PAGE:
California FACE Report #CA92003
April 15, 1993

Plumber Electrocuted While Working in a Crawlspace in California


A 56-year-old black male plumber (victim) was electrocuted while doing plumbing repair work underneath a residential home. The victim had been hired by a general contractor to do plumbing repair work at this residence. The contractor had hired the victim on other occasions to do plumbing work for him. The victim was discovered by the contractor at 12:30 pm on Friday April 3, 1992. The contractor stated that the victim was unresponsive when he called to him and that he was located in a crawl space beneath a house. The contractor called 911, and fire department personnel responded and removed the victim from under the house. The California FACE investigator concluded that in order to prevent future similar occurrences, employers should:



On April 3, 1992, a 56-year-old black male plumber was electrocuted while working in a crawlspace beneath a house. Notification of the incident was obtained from the California Occupational Safety & Health Administration (Cal/OSHA) office on April 6, 1992. The victim had been working on and off for the contractor over the past few years. He had been given a job at this location to do plumbing repair work on a residential home which was being renovated. The victim was last seen alive at 9:00 am by the contractor. The contractor returned at 12:00 pm and found the victim under the house and unresponsive. He immediately dialed 911, and fire department personnel responded to his call. They pulled the victim out from the crawlspace and he was pronounced dead at 12:44 pm.



The contractor stated that the victim was a private contractor and therefore would not grant the California FACE investigator an interview, however, police officers were able to conduct an interview and the California investigator obtained a copy of their report. The contractor stated that the victim was working for him on and off over the past few years. He also stated that the victim was a plumber by trade and that he had given him a job at this location to do the plumbing repair work. Police officers first observed the victim with a white sheet covering him, and an orange electrical cord beneath his body.

The investigator from the coroner's office conducted her investigation and observed burn marks to the left ear and neck, and multiple burns to the upper back. She also observed, while looking in the area where the victim was believed to be working, a metal work type light with a clip attachment and a black power cord that was not plugged in. There were other items observed by the coroner's investigator including what appeared to be a pipe cutting tool, a relatively long section of PVC type black pipe, and a large number of assorted items and rubbish. She stated that the ground below the house was wet due to either the recent rains or leakage from plumbing fixtures in the residence above. She noted an orange extension cord that had been plugged in just inside the back door of the duplex. This cord ran into the crawlspace and a short distance into the duplex. She examined this cord and though it appeared to have been patched in several different places along its length did not observe any burned, charred or melted-appearing areas. This cord was removed from the scene while the coroner's investigator was observing the body. It was not clear who was responsible for removing the cord or where it went.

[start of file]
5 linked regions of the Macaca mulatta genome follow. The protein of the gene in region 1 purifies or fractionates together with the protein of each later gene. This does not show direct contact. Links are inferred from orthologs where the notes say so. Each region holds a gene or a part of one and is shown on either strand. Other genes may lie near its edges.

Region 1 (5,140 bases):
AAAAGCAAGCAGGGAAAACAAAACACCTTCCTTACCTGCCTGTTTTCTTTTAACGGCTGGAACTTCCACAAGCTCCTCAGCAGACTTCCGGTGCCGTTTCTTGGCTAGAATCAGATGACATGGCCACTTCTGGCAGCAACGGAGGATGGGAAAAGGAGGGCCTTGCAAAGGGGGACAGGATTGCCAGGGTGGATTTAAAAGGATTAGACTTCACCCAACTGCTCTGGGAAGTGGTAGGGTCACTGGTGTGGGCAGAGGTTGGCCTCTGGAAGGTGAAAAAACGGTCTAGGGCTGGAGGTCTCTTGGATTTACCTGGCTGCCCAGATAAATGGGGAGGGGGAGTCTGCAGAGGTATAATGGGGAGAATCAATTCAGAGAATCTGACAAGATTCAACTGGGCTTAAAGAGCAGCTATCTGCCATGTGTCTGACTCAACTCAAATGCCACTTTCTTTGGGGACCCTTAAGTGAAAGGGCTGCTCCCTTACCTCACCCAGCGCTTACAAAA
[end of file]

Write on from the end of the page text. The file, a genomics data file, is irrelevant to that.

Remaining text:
The Medical Examiners Report stated the cause of death as electrocution due to electrical injuries the victim sustained from an electric wire-cord.



Recommendation #1: A written Illness/Injury Prevention Plan should be implemented and maintained so that employers and employees work in an environment which is both safe and healthy.

Discussion: This incident may have been prevented if an Illness/Injury Prevention Plan had been maintained. Under Title 8 of the California Code of Regulations (CCRs) section 1509 (a) employers must maintain and document an Injury & Illness Prevention Plan.


Recommendation #2: Employers should conduct initial jobsite surveys to identify all hazards associated with each specific jobsite and develop specific methods of controlling the identified hazards.

Discussion: Before the start of any work, employers should comply with the Occupational Safety & Health Act (OSHA) construction safety standard 29 Code of Federal Regulations (CFRs) section 1926.416 (a) (3) [1] by conducting initial jobsite surveys to identify potential situations for employee contact with energized electrical circuits.


Recommendation #3: Employers should inspect handtools and extension cords on a regular basis.

Discussion: Employers and employees should visually inspect handtools and extension cords on a daily basis. Potentially damaged items such as an extension cord (which was attributed to the Medical Examiners stated cause of death in this incident) should be replaced.


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